Lisa McEvers emphasized that candidates for judicial office prefer some level of certainty with respect to what can and cannot be said or done with respect to election activity. Additionally, she wondered if the number of judges in the state would have any significance with respect to whether a limitation on campaign conduct or speech could survive a constitutional challenge.
Judge Clapp noted that the White decision agreed, as did the Bader decision, that judicial impartiality is a compelling state interest. The inquiry then, she said, is whether the kind of impartiality sought to be served by a limitation is properly defined and whether the limitation is narrowly tailored to serve the properly defined interest. She agreed that it is uncertain whether the ABA language provides the solution.
Justice Sandstrom noted the additional impact in North Dakota of the ability of a litigant to demand a change of judge in a particular case. He also emphasized that it is not satisfactory to retain canons on the books which have been found unconstitutional.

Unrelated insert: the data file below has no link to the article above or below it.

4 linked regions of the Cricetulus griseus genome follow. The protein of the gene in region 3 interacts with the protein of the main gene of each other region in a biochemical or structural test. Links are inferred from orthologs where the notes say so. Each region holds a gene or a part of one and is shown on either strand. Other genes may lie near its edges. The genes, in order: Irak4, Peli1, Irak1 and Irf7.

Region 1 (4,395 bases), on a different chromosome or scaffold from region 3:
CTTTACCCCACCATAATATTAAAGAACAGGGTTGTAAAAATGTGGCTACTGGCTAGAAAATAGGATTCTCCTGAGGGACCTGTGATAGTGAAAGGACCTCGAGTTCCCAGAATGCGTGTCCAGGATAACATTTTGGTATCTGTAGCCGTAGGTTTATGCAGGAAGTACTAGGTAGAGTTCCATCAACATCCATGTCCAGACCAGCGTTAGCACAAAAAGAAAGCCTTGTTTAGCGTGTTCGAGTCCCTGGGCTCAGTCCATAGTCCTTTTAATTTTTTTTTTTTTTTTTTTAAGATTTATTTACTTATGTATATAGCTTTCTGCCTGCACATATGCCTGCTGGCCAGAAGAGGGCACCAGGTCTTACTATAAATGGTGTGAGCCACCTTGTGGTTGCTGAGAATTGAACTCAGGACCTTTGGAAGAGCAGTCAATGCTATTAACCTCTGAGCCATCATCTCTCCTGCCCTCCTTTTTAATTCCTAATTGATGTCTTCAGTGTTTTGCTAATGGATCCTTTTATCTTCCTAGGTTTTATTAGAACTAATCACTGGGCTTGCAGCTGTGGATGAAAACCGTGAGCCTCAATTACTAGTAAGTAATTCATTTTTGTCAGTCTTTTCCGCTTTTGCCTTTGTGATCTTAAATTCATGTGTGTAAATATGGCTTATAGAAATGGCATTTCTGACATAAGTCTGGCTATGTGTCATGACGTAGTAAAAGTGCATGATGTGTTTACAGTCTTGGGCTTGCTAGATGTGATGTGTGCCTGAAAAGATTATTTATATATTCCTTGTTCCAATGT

Joel Fremstad said the voting public wants to know information about a candidate for judicial office. But, he said, there is a need to draw some kind of line regarding what a candidate can say during an election campaign. He said one way to address the issue may be to enhance the definition of impartiality and strengthen the recusal provision. He said simply removing the provisions found unconstitutional is not a satisfactory solution.
Judge Anderson said the ABA approach is preferable to removing the unconstitutional provisions.
Lisa McEvers stressed that removing the pledges and promises and commit clauses from the canons, without doing anything more, would result in candidates for judicial office being free to make whatever statements they desire as part their campaigns.
Following further discussion, it was moved by Judge Anderson, seconded by Judge McCullough, and carried that two versions of canon amendments be prepared for review at the December meeting: one that incorporates the ABA approach and one that simply removes the provisions found unconstitutional in Bader.
Joel Fremstad suggested it would be useful in the meantime to somehow indicate on the Web or in rule publications that certain of the Canon 5 provisions have been found unconstitutional.
There being no further business, the meeting was adjourned at 2:50 p.m.
Jim Ganje, Staff